• Consider or reconsider a matter and make a decision;
  • Explanation given or reasons provided;
  • Change to policy or procedure;
  • Change to business systems or practices;
  • Update to website; and
  • Staff training.

 

Complaint Resolution Case Study 4

The University Sector

The following section provides further details about the issues and outcomes of complaints for the university sector.

Universities

Complaints received

 Chart - Universities

Most common allegations

 Chart - Universities 
These figures include appeals by overseas students under the National Code of Practice for Registration Authorities and Providers of Education and Training to Overseas Students 2007. Further details on these appeals are included later in this section.

Other types of allegations

  • Termination of enrolment;
  • Staff conduct; and
  • Scholarships and prizes.

 

Outcomes Achieved

  • Reversal or significant variation of original decision;
  • Apology given;
  • Action expedited; 
  • Explanation given or reasons provided;
  • Change to policy or procedure;
  • Change to business systems or practices; and
  • Staff training.

 

 

Complaint Resolution Case Study 5

Other Complaint Related Functions


Reviewing appeals by overseas students

The National Code of Practice for Registration Authorities and Providers of Education and Training to Overseas Students 2007 (the National Code) sets out standards required of registered providers who deliver education and training to overseas students studying in Australian universities, TAFE colleges and other public education agencies. It provides overseas students with rights of appeal to external, independent bodies if the student is not satisfied with the result or conduct of the internal complaint handling and appeals process.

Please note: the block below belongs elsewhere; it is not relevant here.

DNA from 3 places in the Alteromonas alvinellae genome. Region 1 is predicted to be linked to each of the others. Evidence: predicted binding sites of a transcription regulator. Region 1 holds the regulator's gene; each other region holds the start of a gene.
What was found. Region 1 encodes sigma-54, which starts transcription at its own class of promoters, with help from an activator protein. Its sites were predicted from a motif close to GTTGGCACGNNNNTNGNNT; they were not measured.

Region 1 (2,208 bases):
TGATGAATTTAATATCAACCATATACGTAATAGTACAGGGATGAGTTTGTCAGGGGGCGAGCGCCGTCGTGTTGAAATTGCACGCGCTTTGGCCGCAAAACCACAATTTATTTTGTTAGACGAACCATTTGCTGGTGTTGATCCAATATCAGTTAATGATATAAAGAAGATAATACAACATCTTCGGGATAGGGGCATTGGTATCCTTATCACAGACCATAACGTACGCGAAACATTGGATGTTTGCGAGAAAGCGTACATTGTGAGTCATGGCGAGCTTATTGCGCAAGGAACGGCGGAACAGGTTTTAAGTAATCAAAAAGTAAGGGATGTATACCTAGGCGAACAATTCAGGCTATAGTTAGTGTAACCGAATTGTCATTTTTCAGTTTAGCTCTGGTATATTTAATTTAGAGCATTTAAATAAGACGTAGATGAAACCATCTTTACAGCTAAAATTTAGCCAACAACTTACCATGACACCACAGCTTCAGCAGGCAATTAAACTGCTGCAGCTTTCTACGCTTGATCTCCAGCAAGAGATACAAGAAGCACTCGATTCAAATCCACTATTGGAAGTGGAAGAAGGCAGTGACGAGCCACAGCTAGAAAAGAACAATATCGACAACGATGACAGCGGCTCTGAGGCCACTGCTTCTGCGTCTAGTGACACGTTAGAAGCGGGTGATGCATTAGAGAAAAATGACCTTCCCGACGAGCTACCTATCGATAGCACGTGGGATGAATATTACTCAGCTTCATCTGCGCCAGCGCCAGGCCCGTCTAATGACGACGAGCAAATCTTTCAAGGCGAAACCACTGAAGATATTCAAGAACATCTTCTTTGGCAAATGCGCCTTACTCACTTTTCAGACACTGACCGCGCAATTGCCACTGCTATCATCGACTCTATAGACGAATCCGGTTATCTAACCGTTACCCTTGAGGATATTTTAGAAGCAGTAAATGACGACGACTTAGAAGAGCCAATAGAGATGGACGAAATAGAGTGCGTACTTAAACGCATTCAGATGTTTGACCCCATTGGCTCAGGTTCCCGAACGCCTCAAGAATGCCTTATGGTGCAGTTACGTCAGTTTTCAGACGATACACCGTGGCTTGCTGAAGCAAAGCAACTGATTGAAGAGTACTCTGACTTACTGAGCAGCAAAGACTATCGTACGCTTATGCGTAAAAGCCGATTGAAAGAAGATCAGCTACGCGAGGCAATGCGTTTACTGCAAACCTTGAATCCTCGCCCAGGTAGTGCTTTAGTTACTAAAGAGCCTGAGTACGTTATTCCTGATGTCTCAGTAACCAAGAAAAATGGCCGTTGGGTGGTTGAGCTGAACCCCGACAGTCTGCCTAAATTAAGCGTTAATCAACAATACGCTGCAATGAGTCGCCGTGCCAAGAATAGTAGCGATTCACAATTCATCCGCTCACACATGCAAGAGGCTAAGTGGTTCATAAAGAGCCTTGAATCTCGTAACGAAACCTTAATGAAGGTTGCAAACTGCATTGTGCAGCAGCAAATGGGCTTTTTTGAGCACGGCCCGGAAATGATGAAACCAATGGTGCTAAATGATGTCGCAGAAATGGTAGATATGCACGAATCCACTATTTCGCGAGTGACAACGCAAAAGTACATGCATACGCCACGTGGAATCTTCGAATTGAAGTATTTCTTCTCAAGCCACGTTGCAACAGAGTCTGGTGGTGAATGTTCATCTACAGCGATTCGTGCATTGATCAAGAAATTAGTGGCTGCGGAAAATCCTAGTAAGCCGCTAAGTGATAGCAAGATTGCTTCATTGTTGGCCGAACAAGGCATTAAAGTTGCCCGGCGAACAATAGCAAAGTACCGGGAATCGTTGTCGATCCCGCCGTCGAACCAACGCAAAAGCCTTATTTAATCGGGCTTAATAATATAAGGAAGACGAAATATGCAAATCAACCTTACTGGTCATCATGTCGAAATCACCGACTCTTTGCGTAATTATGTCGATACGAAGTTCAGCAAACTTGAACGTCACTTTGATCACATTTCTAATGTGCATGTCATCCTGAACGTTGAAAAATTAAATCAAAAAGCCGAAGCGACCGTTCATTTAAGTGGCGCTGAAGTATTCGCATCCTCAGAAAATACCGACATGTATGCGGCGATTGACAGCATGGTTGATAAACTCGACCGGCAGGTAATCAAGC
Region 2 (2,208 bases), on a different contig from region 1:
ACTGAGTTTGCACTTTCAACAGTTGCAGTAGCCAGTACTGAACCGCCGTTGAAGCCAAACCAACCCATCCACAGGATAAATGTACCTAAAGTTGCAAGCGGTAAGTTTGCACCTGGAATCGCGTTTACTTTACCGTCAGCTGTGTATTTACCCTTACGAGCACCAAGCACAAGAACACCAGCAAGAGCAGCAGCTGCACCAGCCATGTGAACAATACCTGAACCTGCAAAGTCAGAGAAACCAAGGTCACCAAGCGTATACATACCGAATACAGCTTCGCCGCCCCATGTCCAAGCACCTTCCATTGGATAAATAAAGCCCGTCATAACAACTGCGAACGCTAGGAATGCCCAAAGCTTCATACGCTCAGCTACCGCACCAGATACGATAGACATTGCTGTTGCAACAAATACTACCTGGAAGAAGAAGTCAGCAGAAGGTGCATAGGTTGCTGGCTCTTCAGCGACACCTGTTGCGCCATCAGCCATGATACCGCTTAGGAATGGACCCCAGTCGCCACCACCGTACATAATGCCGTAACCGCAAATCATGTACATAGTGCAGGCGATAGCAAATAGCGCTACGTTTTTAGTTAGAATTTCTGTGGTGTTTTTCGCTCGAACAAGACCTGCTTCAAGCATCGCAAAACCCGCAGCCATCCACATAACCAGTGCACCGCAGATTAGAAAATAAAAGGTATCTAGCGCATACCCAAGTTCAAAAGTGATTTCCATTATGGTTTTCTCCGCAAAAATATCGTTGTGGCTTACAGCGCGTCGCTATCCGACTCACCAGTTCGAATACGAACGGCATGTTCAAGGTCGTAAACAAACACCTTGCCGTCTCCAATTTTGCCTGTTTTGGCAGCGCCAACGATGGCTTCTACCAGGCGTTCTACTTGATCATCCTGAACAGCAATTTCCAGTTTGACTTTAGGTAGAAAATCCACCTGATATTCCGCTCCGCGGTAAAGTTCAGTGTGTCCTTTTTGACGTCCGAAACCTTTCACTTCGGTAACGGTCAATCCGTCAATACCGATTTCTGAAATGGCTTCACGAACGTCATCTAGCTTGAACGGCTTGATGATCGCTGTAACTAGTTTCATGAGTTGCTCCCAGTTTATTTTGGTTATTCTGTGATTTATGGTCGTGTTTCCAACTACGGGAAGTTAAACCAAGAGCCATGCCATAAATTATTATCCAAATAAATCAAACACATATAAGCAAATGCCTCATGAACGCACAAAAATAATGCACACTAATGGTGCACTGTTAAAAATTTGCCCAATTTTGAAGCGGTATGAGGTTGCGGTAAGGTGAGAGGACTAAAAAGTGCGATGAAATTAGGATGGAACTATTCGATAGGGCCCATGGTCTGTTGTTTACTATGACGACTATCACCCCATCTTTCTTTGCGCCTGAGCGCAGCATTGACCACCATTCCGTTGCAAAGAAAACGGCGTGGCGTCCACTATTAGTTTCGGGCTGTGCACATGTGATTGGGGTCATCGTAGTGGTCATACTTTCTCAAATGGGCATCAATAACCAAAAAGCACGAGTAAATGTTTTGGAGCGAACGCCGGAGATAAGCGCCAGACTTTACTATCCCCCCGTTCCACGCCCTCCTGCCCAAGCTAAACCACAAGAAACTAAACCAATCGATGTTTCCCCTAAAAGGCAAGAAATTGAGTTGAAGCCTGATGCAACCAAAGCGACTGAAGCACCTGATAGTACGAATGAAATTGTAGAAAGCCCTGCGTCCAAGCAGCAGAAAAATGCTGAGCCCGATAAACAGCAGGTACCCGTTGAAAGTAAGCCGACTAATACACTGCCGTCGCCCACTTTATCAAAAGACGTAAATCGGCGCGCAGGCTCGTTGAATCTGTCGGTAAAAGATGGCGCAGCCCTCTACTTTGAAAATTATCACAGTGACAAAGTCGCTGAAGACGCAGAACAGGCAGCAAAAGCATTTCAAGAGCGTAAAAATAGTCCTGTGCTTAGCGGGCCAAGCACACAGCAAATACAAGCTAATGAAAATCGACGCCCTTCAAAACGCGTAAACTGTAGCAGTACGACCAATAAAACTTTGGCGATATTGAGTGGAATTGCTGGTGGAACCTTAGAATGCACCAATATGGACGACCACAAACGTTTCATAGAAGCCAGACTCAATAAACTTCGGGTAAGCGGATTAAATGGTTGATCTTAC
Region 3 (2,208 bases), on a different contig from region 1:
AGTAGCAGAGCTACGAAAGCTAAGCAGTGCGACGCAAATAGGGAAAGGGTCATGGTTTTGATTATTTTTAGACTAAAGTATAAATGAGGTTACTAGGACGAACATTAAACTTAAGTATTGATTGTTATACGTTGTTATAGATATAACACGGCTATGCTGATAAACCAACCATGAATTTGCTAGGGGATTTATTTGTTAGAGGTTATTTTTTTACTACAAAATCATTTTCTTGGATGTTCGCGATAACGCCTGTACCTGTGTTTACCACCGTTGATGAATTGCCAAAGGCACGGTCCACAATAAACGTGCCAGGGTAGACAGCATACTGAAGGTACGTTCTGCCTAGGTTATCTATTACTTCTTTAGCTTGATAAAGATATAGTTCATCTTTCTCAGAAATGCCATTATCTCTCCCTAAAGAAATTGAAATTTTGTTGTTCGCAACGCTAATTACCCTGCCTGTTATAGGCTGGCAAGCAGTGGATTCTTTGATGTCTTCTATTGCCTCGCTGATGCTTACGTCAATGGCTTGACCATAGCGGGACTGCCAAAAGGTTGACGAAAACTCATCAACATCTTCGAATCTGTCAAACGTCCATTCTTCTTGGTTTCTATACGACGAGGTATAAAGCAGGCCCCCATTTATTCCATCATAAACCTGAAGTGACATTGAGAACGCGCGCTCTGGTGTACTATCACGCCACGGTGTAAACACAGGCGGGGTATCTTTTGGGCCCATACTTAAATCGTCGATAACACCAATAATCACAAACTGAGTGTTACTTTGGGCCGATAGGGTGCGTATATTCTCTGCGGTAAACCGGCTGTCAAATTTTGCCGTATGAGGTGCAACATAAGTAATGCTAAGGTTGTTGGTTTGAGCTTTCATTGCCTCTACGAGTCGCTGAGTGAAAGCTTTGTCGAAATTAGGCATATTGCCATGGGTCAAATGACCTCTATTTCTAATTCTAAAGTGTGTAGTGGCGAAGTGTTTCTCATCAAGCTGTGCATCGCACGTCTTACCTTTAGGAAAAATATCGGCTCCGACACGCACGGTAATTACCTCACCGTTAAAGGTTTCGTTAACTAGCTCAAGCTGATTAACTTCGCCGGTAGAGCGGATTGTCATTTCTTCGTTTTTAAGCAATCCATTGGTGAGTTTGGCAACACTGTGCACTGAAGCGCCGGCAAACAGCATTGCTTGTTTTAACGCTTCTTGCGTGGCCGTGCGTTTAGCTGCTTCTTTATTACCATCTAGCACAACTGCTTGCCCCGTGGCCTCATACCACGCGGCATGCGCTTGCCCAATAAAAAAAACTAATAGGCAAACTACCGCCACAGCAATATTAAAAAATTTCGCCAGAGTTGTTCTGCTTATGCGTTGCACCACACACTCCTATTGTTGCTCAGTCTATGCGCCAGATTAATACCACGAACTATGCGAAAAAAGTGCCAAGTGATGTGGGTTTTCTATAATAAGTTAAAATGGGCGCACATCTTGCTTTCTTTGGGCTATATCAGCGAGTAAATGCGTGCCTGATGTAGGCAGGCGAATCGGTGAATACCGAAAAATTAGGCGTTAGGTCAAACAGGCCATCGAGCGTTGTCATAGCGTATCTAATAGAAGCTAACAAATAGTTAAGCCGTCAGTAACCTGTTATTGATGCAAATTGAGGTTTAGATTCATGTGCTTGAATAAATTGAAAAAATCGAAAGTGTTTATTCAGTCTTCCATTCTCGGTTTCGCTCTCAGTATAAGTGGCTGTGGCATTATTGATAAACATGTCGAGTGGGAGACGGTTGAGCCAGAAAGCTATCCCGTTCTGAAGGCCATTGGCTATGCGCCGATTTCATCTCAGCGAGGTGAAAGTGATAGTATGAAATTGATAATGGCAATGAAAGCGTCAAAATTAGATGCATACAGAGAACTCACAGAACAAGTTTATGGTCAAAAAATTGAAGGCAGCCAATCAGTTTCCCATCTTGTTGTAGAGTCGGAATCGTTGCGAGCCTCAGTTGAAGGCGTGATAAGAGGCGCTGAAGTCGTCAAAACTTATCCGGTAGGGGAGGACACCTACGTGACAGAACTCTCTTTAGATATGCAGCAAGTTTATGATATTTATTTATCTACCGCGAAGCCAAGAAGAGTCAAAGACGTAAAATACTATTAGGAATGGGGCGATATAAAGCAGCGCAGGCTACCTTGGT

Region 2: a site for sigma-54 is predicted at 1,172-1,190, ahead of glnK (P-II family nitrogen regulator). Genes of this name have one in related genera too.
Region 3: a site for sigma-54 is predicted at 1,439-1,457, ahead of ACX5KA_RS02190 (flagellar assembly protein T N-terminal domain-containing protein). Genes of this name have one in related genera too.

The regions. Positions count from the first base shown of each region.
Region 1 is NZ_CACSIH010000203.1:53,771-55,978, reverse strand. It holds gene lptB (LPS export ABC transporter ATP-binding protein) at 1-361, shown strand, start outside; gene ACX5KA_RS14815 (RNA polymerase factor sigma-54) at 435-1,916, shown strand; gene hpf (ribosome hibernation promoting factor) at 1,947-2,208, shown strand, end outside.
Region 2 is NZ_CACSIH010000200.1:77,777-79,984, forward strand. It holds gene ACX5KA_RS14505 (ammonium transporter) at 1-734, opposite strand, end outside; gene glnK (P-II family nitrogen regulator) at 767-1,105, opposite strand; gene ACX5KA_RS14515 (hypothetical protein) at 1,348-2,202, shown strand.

Overseas students studying with both public and private education providers have access to an Ombudsman who:

  • Provides a free complaint resolution service;
  • Is independent and impartial and does not represent either the overseas students or education and training providers; and
  • Can make recommendations arising out of investigations.

In Western Australia, the Ombudsman is the external appeals body for overseas students studying in Western Australian public education and training organisations. The Overseas Students Ombudsman is the external appeals body for overseas students studying in private education and training organisations.

Complaints lodged with the Office under the National Code

Education and training providers are required to comply with 15 standards under the National Code. In dealing with these complaints, the Ombudsman considers whether the decisions or actions of the agency complained about comply with the requirements of the National Code and if they are fair and reasonable in the circumstances.

Complaints Received from Overseas Students under the National Code between 2011-12 and 2015-16

  Chart - Complaints Received from Overseas Students